There’s hope for some areas, though, like the US Midwest, where flooding is exacerbated by chemical farming — which depletes the soil and leads to runoff — as well as man-made impositions on the Missouri River. Rodale Institute has just confirmed what we all suspected, that organic farming could improve that situation by keeping the soil healthy and detering runoff, and when there is an unavoidable flooding it would not send synthetic fertilizer downriver to choke off life in the Gulf of Mexico. What would persuade farmers to switch? The study found the organic farmers had better profits, and not so much because of higher market prices, but due to lower energy inputs. Sometimes the old ways are best. Story here:

  3. cervantes says:

    Canadian Arctic nearly loses entire ice shelf.

    “TORONTO — Two ice shelves that existed before Canada was settled by Europeans diminished significantly this summer, one nearly disappearing altogether, Canadian scientists say in newly published research. . . . Between 1906 and 1982, there has been a 90 percent reduction in the areal extent of ice shelves along the entire coastline, according to data published by W.F. Vincent at Quebec’s Laval University. The former extensive “Ellesmere Island Ice Sheet” was reduced to six smaller, separate ice shelves: Serson, Petersen, Milne, Ayles, Ward Hunt and Markham. In 2005, the Ayles Ice Shelf whittled almost completely away, as did the Markham Ice Shelf in 2008 and the Serson this year.

    “The impact is significant and yet only a piece of the ongoing and accelerating response to warming of the Arctic,” said Dr. Robert Bindschadler, emeritus scientist at the Hydrospheric and Biospheric Sciences Laboratory at the NASA Goddard Space Flight Center in Maryland.

    Bindschadler said the loss is an indication of another threshold being passed, as well as the likely acceleration of buttressed glaciers able to flow faster into the ocean, which accelerates their contribution to global sea level.

    Copland said mean winter temperatures have risen by about 1 degree Celsius (1.8 degrees Fahrenheit) per decade for the past five to six decades on northern Ellesmere Island.”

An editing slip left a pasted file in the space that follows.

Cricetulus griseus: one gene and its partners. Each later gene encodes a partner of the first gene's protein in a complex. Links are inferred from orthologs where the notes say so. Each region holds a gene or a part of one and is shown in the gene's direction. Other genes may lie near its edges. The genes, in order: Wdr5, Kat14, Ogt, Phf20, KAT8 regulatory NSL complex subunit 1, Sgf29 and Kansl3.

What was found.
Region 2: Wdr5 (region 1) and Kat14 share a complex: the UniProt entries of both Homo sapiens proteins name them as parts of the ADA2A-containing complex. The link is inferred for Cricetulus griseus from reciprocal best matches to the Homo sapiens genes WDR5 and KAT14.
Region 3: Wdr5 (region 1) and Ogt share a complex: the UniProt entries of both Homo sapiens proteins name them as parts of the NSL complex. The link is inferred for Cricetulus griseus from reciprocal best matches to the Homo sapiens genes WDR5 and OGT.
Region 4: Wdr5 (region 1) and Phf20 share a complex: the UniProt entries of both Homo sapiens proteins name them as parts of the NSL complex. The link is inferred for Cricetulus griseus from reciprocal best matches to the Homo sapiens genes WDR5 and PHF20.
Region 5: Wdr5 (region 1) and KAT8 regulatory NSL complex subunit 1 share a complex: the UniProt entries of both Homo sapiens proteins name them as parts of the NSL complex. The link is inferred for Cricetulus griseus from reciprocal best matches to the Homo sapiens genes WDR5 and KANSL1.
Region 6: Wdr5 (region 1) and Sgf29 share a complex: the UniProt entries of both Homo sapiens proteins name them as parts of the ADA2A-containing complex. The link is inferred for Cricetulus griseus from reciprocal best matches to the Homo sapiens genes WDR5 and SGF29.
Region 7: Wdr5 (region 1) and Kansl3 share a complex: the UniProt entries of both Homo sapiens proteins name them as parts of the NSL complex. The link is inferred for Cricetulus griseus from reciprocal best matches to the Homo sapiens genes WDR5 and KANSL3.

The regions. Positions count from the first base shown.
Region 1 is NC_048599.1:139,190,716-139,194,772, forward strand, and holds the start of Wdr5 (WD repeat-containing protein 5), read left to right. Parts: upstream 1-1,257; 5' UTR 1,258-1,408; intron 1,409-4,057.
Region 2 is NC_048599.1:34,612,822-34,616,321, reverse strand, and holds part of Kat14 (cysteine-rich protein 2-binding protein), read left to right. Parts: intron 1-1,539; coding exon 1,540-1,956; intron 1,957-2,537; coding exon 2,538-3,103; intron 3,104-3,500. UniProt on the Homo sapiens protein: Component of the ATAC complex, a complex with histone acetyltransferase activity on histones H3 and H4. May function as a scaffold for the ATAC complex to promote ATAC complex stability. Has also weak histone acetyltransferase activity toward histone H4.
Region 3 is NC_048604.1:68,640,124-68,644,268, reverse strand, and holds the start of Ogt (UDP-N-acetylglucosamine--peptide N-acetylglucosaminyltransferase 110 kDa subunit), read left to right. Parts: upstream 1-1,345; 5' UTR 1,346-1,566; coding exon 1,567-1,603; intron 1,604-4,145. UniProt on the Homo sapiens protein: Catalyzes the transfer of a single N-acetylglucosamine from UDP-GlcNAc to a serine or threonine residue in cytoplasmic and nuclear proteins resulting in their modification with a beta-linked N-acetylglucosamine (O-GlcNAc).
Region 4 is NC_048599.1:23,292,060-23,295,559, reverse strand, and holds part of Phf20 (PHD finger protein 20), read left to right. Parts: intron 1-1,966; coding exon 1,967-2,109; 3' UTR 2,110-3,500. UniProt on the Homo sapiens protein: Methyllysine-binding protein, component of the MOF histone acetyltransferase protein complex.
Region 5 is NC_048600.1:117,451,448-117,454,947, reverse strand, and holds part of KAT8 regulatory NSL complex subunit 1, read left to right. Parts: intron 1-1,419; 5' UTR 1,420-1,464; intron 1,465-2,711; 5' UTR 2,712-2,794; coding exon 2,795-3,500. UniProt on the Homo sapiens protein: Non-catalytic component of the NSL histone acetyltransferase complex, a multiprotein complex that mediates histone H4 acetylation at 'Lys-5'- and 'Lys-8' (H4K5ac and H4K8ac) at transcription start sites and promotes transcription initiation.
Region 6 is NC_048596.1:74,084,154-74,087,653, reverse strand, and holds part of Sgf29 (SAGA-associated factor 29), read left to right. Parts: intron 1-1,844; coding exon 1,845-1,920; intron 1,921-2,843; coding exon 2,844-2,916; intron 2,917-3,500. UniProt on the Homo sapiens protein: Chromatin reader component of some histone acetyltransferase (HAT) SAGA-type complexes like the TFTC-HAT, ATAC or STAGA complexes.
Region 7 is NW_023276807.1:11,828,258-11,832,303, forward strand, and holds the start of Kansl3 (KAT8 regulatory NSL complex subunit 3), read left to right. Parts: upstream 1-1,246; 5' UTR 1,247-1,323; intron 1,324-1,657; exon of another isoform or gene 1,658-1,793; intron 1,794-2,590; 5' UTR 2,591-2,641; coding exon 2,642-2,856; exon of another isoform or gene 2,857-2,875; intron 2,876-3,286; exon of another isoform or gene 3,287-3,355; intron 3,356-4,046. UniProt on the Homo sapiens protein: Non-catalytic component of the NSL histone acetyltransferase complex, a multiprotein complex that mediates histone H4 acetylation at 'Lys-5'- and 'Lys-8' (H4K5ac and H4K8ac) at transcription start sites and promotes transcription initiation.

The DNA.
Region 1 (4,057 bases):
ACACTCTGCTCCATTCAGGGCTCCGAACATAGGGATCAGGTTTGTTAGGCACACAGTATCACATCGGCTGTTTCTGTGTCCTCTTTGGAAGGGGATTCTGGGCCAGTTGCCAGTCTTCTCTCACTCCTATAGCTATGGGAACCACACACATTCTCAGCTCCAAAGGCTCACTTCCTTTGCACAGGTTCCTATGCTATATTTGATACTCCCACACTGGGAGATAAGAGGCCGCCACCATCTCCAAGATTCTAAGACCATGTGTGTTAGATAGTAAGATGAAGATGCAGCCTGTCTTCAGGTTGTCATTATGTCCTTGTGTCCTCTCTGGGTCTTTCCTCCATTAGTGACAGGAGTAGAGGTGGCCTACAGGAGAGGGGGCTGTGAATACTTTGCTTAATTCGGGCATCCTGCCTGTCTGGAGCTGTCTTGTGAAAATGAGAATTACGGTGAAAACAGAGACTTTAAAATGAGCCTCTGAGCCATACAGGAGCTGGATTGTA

4. Paul Magnus says:

    North Sea gas production falls 25%
    Alarming slump could put pressure on coalition to approve controversial shale gas projects

  5. Paul Magnus says:
    North Sea gas production falls 25%

    Alarming slump could put pressure on coalition to approve controversial shale gas projects

  6. Paul Magnus says:

    Huge Australian bushfires ignited rare plant growth – environment – 19 September 2011 – New Scientis
    Rare plants are springing up in an Australian park ravaged by bushfires – plants that had never been recorded there before the fire

  7. prokaryotes says:

    Fate of the World: Tipping Point Launches
    By: Bill Rastello on Friday, September 30, 2011

  8. prokaryotes says:

    Mold…The Silent Killer

    Now, you cannot get an insurance policy without a separate clause and an additional premium added to cover mold damage

  9. Mulga Mumblebrain says:

    Very true, Barbara, but the multinational chemical companies won’t allow it. Organic agriculture in Australia is parodied and vilified whenever it is mentioned in the MSM, without exception. There are billions at risk here.

  10. Mulga Mumblebrain says:

    ‘Tipping-points’ long past. ‘Points of no return’ real worry.

  11. Merrelyn Emery says:

    Add the loss of rice and fish farms from the Mekong Delta to the last year’s losses of wheat, corn, sugar etc. Add in rapid acidification of the oceans.